TV and film-making is an arduous, competitive business. Unless a project is particularly close to the hearts of those making it, it’s unlikely to survive the process. Talent and a good idea can get you part of the way, but it takes really, really loving that idea to drive it through to the end, attracting more talent and love along the way.
CBBC’s Creeped Out buzzes with love from the people who make it. A thirteen-part eerie anthology series inspired by Spielberg’s Amazing Stories, it tells emotionally resonant horror, sci-fi and fantasy-tinged tales that are suitable for kids and irresistible to adults. It exists in a world of spacemen, creepy puppets, mysterious glowing orbs, zombie-fungus, time travel and more. Series one is currently nearing its end on Tuesday nights on CBBC, but fingers crossed there’ll be much more where that came from.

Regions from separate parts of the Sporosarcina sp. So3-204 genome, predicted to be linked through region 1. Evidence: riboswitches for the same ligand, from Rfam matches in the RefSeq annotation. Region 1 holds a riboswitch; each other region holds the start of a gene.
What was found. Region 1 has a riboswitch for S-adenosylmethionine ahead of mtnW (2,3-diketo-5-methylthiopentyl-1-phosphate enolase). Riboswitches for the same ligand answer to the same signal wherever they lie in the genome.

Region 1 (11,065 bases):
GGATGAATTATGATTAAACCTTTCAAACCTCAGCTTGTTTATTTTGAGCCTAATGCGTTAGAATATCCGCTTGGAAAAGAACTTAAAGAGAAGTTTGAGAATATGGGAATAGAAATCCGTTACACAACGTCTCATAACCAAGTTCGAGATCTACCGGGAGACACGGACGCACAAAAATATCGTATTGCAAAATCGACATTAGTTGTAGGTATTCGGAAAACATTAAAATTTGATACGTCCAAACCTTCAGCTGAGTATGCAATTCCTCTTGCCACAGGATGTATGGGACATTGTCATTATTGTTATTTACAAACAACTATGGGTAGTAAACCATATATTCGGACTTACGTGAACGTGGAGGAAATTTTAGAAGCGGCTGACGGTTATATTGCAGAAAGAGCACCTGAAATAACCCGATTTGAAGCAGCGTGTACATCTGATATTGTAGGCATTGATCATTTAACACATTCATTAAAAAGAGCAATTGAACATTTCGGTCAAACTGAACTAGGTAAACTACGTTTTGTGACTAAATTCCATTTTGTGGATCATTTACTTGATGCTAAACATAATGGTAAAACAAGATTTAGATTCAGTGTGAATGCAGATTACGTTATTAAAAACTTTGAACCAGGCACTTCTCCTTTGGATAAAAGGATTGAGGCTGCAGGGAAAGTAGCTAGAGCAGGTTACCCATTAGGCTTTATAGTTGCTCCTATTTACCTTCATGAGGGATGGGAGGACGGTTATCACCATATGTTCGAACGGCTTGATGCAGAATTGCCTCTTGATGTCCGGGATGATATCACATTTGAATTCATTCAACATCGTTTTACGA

We chatted to Creeped Out director Steve Hughes about his work on the show (an international co-production, Hughes directed all eight UK episodes), haunted hotels, Cybermen, and more…
How did you first come on board with Creeped Out?
When I was working with producer Juliet Charlesworth on CBBC’s Wolfblood at the end of 2016, she told me about Creeped Out and allowed me to read a couple of scripts. I was blown away. They reminded me of Amazing Stories, which was one of my favourite series from the 80s, and were clearly written by people who loved the same films as TV shows as myself. There were nods to Spielberg, Zemeckis, Joe Dante and even John Carpenter… I remember begging Juliet “you have to let me direct this – it’s my dream job!”.
Thankfully, I got the gig. I was only supposed to direct four of the eight UK episodes, but ended up doing all of them.
What did your first discussions with Creeped Out writers Bede [Blake] and Robert [Butler] centre on?
My first discussions with Bede and Rob were mostly about tone. We all wanted the show to be super creepy, but none of us wanted to give younger viewers nightmares. Creeped Out shouldn’t keep kids awake at night, just make their hearts beat a little faster.